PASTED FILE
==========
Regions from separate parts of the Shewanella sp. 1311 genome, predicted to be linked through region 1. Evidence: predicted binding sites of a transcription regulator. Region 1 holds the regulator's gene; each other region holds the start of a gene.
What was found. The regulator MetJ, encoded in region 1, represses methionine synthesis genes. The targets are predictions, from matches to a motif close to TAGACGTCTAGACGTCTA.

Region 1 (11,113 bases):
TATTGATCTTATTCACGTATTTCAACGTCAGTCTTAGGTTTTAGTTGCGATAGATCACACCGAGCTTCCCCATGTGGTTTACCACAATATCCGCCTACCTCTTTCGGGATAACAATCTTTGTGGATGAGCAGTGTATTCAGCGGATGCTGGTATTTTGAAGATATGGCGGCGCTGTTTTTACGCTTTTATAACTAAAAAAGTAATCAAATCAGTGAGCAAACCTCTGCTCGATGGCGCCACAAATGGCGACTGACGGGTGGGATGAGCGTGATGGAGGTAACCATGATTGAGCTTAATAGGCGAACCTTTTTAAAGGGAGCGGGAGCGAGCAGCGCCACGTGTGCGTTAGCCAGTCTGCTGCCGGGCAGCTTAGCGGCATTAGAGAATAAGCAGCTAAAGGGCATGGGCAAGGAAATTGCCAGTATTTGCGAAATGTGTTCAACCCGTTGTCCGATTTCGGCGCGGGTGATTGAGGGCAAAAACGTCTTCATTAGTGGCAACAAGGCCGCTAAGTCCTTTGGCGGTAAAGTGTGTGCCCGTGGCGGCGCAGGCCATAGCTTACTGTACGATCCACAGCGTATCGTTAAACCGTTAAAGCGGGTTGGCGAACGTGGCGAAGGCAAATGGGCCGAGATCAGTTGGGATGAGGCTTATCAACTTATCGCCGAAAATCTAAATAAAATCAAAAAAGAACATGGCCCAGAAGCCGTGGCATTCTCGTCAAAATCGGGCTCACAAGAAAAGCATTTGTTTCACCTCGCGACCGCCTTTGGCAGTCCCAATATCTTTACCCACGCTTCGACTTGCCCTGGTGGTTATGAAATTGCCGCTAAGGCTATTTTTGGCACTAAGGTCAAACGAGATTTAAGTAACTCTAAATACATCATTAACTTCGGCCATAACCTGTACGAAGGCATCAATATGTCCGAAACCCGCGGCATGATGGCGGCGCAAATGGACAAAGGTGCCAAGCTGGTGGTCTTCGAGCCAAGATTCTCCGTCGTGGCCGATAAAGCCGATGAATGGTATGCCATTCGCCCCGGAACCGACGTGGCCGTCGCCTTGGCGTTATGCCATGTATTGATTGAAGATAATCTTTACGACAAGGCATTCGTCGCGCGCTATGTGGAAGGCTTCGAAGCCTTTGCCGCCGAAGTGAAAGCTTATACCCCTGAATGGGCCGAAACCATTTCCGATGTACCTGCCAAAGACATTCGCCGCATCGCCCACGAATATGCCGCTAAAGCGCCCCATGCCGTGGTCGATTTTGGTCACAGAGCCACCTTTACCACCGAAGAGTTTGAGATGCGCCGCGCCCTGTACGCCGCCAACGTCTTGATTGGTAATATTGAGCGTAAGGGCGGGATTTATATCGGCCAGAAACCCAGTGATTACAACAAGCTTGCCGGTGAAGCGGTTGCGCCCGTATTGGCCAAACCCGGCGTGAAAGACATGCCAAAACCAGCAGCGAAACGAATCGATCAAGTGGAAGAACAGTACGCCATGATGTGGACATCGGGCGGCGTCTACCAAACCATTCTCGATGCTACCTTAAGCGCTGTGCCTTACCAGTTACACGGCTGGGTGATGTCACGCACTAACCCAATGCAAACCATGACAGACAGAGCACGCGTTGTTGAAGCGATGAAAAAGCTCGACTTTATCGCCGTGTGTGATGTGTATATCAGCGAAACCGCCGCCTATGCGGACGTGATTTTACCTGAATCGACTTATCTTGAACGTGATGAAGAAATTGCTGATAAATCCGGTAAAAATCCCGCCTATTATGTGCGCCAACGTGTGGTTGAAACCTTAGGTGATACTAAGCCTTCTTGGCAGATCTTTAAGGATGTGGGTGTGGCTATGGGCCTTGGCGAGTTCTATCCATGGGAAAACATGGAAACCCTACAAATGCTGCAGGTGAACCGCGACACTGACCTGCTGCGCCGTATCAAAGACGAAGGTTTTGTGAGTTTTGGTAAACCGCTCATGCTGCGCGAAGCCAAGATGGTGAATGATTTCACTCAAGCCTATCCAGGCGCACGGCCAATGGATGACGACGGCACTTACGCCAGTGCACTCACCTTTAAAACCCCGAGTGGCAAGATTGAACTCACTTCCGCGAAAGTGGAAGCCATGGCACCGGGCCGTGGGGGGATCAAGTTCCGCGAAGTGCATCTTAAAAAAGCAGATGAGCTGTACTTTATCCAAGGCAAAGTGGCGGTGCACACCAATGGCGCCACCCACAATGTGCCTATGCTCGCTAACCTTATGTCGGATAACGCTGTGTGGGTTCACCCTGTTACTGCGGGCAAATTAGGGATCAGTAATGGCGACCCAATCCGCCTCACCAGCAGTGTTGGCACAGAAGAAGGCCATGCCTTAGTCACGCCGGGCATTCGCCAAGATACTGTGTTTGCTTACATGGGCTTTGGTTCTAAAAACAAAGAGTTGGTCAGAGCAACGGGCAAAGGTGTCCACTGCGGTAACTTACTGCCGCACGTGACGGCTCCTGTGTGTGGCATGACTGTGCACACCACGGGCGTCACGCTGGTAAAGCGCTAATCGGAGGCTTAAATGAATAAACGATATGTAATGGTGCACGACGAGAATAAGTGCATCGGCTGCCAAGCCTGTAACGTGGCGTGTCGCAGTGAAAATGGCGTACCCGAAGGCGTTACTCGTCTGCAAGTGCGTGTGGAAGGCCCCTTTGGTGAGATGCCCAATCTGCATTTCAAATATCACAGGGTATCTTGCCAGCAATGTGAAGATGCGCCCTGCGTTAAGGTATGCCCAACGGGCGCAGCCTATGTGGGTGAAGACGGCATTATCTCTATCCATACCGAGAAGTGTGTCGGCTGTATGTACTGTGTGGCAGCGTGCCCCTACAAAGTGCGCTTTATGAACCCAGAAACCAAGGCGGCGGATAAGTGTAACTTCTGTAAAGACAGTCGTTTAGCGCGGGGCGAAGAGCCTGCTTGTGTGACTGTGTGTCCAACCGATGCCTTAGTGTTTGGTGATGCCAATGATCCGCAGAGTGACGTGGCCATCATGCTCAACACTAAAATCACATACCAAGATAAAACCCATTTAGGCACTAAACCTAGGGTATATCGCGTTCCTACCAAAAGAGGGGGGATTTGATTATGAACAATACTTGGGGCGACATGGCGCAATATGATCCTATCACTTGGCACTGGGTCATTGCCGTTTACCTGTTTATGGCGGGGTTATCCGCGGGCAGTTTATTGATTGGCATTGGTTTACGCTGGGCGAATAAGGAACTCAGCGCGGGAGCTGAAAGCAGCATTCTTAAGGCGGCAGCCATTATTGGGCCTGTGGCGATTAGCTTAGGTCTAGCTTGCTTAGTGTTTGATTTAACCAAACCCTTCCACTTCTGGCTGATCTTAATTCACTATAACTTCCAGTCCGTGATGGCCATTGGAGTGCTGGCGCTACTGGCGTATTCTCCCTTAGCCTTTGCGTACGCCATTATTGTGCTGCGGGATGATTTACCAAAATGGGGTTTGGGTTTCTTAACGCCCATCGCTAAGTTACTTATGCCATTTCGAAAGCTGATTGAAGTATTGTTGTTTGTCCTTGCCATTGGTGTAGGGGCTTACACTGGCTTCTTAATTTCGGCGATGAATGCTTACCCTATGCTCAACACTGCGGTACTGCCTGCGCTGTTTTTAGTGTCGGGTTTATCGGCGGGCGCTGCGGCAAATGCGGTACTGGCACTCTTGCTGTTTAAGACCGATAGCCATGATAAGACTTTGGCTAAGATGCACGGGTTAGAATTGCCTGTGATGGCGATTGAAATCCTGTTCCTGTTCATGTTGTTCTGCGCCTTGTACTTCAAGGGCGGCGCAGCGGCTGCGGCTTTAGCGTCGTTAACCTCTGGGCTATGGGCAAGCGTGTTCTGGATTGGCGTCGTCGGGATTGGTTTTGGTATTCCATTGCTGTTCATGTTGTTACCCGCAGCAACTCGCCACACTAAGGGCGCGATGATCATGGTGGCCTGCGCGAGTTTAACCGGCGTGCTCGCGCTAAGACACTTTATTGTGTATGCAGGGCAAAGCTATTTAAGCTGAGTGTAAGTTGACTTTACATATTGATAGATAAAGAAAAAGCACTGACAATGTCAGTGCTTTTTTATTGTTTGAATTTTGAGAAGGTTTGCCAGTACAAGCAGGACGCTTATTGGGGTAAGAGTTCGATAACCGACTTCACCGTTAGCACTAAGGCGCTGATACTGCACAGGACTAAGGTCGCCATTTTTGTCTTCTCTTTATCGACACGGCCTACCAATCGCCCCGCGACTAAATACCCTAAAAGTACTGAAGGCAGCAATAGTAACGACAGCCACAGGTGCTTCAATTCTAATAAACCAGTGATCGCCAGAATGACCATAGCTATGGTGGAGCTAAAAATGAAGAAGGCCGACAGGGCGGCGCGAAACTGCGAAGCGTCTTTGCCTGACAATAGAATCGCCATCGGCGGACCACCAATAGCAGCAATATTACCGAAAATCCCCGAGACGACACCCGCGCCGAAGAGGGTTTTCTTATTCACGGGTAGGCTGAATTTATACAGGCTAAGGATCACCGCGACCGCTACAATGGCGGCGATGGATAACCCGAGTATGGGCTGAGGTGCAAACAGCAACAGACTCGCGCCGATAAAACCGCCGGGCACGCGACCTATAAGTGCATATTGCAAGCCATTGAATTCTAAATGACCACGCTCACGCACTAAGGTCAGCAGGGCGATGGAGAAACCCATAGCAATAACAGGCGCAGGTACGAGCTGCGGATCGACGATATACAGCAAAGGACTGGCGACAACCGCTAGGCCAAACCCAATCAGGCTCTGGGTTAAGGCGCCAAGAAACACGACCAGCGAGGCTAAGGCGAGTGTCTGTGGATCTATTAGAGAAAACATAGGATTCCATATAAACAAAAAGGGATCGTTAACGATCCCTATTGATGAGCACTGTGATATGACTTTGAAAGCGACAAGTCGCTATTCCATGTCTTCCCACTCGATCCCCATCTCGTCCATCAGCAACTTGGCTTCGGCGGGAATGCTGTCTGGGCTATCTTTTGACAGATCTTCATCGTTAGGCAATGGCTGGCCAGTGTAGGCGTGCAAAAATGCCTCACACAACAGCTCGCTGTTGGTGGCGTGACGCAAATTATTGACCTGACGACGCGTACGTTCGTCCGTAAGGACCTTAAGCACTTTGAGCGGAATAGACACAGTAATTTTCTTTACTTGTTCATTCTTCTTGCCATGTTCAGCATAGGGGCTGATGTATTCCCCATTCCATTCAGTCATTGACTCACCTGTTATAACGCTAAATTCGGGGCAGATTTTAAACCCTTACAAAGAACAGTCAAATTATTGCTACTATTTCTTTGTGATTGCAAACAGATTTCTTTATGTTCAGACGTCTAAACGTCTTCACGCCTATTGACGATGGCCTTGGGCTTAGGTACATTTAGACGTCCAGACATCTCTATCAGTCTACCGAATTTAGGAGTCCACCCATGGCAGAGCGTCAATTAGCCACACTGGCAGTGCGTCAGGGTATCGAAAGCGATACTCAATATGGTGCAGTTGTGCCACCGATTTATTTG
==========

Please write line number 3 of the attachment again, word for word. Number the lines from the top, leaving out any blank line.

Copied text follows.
Region 1 (11,113 bases):